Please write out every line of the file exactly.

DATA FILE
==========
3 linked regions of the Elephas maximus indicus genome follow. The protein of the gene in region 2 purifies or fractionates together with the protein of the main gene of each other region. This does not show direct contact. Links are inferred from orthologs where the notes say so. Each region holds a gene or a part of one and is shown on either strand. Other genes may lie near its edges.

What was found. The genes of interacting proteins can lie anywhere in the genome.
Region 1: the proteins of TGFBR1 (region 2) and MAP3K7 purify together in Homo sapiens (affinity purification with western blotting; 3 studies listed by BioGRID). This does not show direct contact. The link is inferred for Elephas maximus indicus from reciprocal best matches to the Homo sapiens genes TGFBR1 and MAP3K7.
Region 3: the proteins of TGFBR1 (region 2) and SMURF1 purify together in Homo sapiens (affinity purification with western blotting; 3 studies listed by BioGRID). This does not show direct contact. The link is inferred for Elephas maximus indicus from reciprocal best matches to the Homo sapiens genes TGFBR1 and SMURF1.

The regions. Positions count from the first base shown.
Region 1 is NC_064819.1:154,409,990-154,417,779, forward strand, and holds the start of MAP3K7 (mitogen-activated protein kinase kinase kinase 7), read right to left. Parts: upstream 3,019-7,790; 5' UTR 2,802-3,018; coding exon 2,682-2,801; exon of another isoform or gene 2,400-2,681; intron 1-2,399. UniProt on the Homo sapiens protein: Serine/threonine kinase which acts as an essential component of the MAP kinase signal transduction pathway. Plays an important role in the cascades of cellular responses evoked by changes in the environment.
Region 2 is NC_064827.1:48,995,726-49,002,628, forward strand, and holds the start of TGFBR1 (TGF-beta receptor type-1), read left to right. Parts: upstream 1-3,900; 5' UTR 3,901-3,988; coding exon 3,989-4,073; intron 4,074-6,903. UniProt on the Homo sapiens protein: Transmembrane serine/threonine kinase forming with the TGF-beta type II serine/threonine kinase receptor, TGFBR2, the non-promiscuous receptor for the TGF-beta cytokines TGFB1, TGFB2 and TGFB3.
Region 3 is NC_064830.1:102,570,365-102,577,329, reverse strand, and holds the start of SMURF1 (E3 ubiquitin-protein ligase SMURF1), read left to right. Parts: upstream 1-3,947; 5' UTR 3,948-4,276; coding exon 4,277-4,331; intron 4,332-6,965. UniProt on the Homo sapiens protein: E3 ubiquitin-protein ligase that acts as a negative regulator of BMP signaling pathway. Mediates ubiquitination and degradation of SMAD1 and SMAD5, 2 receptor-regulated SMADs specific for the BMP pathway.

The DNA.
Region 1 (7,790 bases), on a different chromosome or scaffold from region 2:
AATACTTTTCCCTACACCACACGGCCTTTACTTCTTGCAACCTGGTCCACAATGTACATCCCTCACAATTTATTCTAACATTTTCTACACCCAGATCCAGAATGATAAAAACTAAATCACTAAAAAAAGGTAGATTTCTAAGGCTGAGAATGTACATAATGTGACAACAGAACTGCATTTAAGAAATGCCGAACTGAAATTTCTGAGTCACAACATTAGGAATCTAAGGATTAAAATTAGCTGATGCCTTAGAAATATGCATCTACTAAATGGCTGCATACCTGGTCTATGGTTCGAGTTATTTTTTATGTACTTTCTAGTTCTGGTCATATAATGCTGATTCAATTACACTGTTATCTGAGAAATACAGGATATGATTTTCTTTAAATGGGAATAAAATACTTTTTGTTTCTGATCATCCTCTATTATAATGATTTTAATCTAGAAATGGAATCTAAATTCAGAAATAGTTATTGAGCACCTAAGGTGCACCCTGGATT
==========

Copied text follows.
3 linked regions of the Elephas maximus indicus genome follow. The protein of the gene in region 2 purifies or fractionates together with the protein of the main gene of each other region. This does not show direct contact. Links are inferred from orthologs where the notes say so. Each region holds a gene or a part of one and is shown on either strand. Other genes may lie near its edges.

What was found. The genes of interacting proteins can lie anywhere in the genome.
Region 1: the proteins of TGFBR1 (region 2) and MAP3K7 purify together in Homo sapiens (affinity purification with western blotting; 3 studies listed by BioGRID). This does not show direct contact. The link is inferred for Elephas maximus indicus from reciprocal best matches to the Homo sapiens genes TGFBR1 and MAP3K7.
Region 3: the proteins of TGFBR1 (region 2) and SMURF1 purify together in Homo sapiens (affinity purification with western blotting; 3 studies listed by BioGRID). This does not show direct contact. The link is inferred for Elephas maximus indicus from reciprocal best matches to the Homo sapiens genes TGFBR1 and SMURF1.

The regions. Positions count from the first base shown.
Region 1 is NC_064819.1:154,409,990-154,417,779, forward strand, and holds the start of MAP3K7 (mitogen-activated protein kinase kinase kinase 7), read right to left. Parts: upstream 3,019-7,790; 5' UTR 2,802-3,018; coding exon 2,682-2,801; exon of another isoform or gene 2,400-2,681; intron 1-2,399. UniProt on the Homo sapiens protein: Serine/threonine kinase which acts as an essential component of the MAP kinase signal transduction pathway. Plays an important role in the cascades of cellular responses evoked by changes in the environment.
Region 2 is NC_064827.1:48,995,726-49,002,628, forward strand, and holds the start of TGFBR1 (TGF-beta receptor type-1), read left to right. Parts: upstream 1-3,900; 5' UTR 3,901-3,988; coding exon 3,989-4,073; intron 4,074-6,903. UniProt on the Homo sapiens protein: Transmembrane serine/threonine kinase forming with the TGF-beta type II serine/threonine kinase receptor, TGFBR2, the non-promiscuous receptor for the TGF-beta cytokines TGFB1, TGFB2 and TGFB3.
Region 3 is NC_064830.1:102,570,365-102,577,329, reverse strand, and holds the start of SMURF1 (E3 ubiquitin-protein ligase SMURF1), read left to right. Parts: upstream 1-3,947; 5' UTR 3,948-4,276; coding exon 4,277-4,331; intron 4,332-6,965. UniProt on the Homo sapiens protein: E3 ubiquitin-protein ligase that acts as a negative regulator of BMP signaling pathway. Mediates ubiquitination and degradation of SMAD1 and SMAD5, 2 receptor-regulated SMADs specific for the BMP pathway.

The DNA.
Region 1 (7,790 bases), on a different chromosome or scaffold from region 2:
AATACTTTTCCCTACACCACACGGCCTTTACTTCTTGCAACCTGGTCCACAATGTACATCCCTCACAATTTATTCTAACATTTTCTACACCCAGATCCAGAATGATAAAAACTAAATCACTAAAAAAAGGTAGATTTCTAAGGCTGAGAATGTACATAATGTGACAACAGAACTGCATTTAAGAAATGCCGAACTGAAATTTCTGAGTCACAACATTAGGAATCTAAGGATTAAAATTAGCTGATGCCTTAGAAATATGCATCTACTAAATGGCTGCATACCTGGTCTATGGTTCGAGTTATTTTTTATGTACTTTCTAGTTCTGGTCATATAATGCTGATTCAATTACACTGTTATCTGAGAAATACAGGATATGATTTTCTTTAAATGGGAATAAAATACTTTTTGTTTCTGATCATCCTCTATTATAATGATTTTAATCTAGAAATGGAATCTAAATTCAGAAATAGTTATTGAGCACCTAAGGTGCACCCTGGATT